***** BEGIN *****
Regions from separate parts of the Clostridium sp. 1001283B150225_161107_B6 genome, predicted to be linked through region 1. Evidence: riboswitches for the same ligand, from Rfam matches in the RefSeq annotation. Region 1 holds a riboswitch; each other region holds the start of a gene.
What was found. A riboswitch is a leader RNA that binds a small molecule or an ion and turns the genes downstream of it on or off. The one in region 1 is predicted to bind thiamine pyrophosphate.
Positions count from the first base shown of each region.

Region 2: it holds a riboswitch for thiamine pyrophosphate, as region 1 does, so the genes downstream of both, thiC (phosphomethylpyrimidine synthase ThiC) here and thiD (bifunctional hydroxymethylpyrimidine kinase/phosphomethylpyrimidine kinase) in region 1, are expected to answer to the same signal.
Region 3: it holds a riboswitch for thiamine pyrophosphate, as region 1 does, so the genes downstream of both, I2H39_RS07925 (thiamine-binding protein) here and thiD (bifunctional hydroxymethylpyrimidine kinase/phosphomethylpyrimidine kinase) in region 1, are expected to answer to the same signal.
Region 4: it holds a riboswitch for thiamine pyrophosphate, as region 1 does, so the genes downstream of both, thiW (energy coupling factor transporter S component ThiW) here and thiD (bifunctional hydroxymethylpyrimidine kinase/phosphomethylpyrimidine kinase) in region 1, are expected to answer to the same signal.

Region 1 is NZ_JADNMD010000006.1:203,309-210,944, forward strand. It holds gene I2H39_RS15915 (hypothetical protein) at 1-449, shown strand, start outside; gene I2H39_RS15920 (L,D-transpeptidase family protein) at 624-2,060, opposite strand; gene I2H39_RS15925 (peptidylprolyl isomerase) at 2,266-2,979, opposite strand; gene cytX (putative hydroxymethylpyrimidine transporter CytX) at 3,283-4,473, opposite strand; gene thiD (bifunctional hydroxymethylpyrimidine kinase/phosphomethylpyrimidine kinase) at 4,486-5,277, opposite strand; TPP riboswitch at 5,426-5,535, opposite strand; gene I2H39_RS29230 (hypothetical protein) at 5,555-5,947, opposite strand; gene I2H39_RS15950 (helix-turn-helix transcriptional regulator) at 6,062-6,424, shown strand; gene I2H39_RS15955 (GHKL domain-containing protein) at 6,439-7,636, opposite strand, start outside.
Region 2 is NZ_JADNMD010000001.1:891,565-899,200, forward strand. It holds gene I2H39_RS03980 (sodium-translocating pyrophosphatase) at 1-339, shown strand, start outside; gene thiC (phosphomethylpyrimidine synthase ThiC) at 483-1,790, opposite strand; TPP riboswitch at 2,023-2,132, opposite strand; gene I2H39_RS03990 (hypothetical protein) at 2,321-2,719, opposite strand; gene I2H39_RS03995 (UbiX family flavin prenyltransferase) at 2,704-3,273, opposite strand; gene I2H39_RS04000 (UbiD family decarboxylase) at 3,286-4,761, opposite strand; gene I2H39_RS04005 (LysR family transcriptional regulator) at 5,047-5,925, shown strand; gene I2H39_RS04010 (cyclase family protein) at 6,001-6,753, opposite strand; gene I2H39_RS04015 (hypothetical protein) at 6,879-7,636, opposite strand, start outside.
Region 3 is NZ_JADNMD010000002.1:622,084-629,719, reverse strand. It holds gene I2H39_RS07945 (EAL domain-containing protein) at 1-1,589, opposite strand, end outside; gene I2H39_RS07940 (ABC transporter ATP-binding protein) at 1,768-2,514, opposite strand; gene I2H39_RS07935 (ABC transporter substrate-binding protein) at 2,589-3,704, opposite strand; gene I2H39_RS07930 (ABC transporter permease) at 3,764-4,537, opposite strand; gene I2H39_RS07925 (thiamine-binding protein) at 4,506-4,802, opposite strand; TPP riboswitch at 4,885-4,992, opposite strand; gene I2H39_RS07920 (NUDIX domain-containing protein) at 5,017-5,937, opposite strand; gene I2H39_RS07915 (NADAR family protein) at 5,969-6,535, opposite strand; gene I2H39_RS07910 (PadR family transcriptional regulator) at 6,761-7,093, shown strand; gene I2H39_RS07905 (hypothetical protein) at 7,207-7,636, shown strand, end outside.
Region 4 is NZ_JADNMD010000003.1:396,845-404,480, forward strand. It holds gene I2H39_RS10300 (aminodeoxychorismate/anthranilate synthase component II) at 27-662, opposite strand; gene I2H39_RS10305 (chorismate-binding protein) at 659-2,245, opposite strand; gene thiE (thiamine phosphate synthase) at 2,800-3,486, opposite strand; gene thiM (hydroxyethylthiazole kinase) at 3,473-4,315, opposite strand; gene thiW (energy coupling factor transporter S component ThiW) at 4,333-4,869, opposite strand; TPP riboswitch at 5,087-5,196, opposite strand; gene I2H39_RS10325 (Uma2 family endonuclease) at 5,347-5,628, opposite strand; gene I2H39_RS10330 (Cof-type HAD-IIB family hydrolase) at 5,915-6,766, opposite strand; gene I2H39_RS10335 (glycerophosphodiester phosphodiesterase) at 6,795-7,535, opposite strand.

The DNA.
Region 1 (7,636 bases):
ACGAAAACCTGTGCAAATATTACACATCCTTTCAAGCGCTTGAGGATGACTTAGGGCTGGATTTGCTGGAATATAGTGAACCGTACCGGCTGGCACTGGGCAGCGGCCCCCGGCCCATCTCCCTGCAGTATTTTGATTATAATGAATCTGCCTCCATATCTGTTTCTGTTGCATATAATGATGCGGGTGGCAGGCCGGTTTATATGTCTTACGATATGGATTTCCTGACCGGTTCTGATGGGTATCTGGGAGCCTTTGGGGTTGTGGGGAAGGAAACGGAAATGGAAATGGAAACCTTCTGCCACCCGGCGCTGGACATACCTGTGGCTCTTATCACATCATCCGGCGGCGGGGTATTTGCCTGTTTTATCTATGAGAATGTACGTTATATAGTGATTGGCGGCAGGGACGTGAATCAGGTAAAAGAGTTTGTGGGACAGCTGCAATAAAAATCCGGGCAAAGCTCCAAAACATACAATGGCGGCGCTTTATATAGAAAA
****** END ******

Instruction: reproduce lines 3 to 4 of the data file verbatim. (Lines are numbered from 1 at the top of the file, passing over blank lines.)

Positions count from the first base shown of each region.

Region 2: it holds a riboswitch for thiamine pyrophosphate, as region 1 does, so the genes downstream of both, thiC (phosphomethylpyrimidine synthase ThiC) here and thiD (bifunctional hydroxymethylpyrimidine kinase/phosphomethylpyrimidine kinase) in region 1, are expected to answer to the same signal.